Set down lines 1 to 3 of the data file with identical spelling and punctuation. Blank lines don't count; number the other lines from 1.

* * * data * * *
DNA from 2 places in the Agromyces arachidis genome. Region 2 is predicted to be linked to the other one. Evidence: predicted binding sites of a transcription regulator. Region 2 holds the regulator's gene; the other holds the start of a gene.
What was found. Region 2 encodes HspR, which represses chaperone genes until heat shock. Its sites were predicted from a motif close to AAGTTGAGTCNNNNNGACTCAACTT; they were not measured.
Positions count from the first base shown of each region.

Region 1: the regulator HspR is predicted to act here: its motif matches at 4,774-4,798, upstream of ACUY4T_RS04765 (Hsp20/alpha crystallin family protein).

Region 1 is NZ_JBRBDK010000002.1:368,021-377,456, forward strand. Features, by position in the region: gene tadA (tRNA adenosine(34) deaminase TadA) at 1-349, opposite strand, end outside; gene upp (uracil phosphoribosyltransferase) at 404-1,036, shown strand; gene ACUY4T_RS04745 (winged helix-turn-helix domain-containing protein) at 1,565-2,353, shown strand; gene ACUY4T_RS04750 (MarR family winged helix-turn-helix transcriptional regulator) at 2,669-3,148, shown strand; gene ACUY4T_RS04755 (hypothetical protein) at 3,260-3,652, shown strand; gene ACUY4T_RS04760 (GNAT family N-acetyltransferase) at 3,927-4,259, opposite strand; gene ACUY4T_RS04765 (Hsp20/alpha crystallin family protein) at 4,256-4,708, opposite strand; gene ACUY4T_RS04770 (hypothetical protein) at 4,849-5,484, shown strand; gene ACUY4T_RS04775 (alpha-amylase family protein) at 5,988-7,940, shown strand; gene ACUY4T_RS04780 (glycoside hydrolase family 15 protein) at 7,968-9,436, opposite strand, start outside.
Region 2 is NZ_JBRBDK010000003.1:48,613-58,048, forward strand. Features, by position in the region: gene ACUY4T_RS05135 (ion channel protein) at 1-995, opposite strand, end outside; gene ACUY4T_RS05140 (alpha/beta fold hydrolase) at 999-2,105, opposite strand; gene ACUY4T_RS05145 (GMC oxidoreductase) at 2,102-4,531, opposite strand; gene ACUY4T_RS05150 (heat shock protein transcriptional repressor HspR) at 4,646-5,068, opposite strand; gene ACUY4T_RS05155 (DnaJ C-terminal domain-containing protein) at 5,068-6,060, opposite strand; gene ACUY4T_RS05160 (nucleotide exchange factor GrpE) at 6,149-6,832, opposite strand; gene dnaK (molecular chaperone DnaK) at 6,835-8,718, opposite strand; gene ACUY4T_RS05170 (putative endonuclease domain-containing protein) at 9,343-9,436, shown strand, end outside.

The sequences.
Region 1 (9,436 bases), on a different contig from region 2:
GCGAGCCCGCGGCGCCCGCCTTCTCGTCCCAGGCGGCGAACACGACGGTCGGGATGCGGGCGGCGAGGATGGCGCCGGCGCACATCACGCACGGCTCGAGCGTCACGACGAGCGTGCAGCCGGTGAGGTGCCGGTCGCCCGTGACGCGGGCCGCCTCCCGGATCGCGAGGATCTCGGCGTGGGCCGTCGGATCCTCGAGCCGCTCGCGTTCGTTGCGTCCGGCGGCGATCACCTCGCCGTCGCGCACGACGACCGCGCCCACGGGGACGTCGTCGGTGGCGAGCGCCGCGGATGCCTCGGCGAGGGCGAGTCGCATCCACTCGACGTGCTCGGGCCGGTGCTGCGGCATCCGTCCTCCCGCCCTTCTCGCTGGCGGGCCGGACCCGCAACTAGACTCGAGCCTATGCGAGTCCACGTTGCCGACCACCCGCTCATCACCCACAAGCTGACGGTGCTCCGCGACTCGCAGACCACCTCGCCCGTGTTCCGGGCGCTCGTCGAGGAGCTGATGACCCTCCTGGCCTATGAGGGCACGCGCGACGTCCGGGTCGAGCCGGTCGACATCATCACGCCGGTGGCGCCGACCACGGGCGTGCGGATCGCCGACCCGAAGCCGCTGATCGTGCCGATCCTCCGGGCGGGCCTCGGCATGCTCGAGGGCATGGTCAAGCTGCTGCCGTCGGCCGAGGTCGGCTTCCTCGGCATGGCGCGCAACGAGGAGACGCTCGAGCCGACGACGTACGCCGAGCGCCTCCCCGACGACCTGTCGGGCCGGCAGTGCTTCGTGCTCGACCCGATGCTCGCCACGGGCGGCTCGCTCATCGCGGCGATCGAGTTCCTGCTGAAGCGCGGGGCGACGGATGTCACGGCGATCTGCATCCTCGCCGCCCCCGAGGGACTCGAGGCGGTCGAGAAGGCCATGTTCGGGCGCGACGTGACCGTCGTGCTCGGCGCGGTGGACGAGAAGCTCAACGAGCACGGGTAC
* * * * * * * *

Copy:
DNA from 2 places in the Agromyces arachidis genome. Region 2 is predicted to be linked to the other one. Evidence: predicted binding sites of a transcription regulator. Region 2 holds the regulator's gene; the other holds the start of a gene.
What was found. Region 2 encodes HspR, which represses chaperone genes until heat shock. Its sites were predicted from a motif close to AAGTTGAGTCNNNNNGACTCAACTT; they were not measured.
Positions count from the first base shown of each region.